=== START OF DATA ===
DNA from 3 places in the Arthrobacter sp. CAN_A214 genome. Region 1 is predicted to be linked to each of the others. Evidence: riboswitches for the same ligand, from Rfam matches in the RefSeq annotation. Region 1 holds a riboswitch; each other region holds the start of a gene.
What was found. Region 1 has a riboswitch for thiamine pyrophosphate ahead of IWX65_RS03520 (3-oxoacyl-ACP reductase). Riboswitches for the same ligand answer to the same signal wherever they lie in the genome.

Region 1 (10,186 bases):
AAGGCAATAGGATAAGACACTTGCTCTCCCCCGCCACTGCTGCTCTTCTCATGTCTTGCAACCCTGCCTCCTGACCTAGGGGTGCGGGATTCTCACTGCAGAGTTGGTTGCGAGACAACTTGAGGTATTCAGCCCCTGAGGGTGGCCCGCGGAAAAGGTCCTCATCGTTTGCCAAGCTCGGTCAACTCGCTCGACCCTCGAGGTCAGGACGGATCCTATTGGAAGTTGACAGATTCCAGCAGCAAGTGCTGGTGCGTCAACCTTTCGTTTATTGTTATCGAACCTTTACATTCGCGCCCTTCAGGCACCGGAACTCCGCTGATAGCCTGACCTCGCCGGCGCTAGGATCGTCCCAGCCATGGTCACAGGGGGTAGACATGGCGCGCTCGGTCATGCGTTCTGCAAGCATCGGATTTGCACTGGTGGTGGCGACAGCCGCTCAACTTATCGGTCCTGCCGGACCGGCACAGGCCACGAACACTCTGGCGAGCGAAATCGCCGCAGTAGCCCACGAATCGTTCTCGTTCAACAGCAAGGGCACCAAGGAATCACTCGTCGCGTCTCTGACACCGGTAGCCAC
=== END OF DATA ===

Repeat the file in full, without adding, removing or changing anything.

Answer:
DNA from 3 places in the Arthrobacter sp. CAN_A214 genome. Region 1 is predicted to be linked to each of the others. Evidence: riboswitches for the same ligand, from Rfam matches in the RefSeq annotation. Region 1 holds a riboswitch; each other region holds the start of a gene.
What was found. Region 1 has a riboswitch for thiamine pyrophosphate ahead of IWX65_RS03520 (3-oxoacyl-ACP reductase). Riboswitches for the same ligand answer to the same signal wherever they lie in the genome.

Region 1 (10,186 bases):
AAGGCAATAGGATAAGACACTTGCTCTCCCCCGCCACTGCTGCTCTTCTCATGTCTTGCAACCCTGCCTCCTGACCTAGGGGTGCGGGATTCTCACTGCAGAGTTGGTTGCGAGACAACTTGAGGTATTCAGCCCCTGAGGGTGGCCCGCGGAAAAGGTCCTCATCGTTTGCCAAGCTCGGTCAACTCGCTCGACCCTCGAGGTCAGGACGGATCCTATTGGAAGTTGACAGATTCCAGCAGCAAGTGCTGGTGCGTCAACCTTTCGTTTATTGTTATCGAACCTTTACATTCGCGCCCTTCAGGCACCGGAACTCCGCTGATAGCCTGACCTCGCCGGCGCTAGGATCGTCCCAGCCATGGTCACAGGGGGTAGACATGGCGCGCTCGGTCATGCGTTCTGCAAGCATCGGATTTGCACTGGTGGTGGCGACAGCCGCTCAACTTATCGGTCCTGCCGGACCGGCACAGGCCACGAACACTCTGGCGAGCGAAATCGCCGCAGTAGCCCACGAATCGTTCTCGTTCAACAGCAAGGGCACCAAGGAATCACTCGTCGCGTCTCTGACACCGGTAGCCAC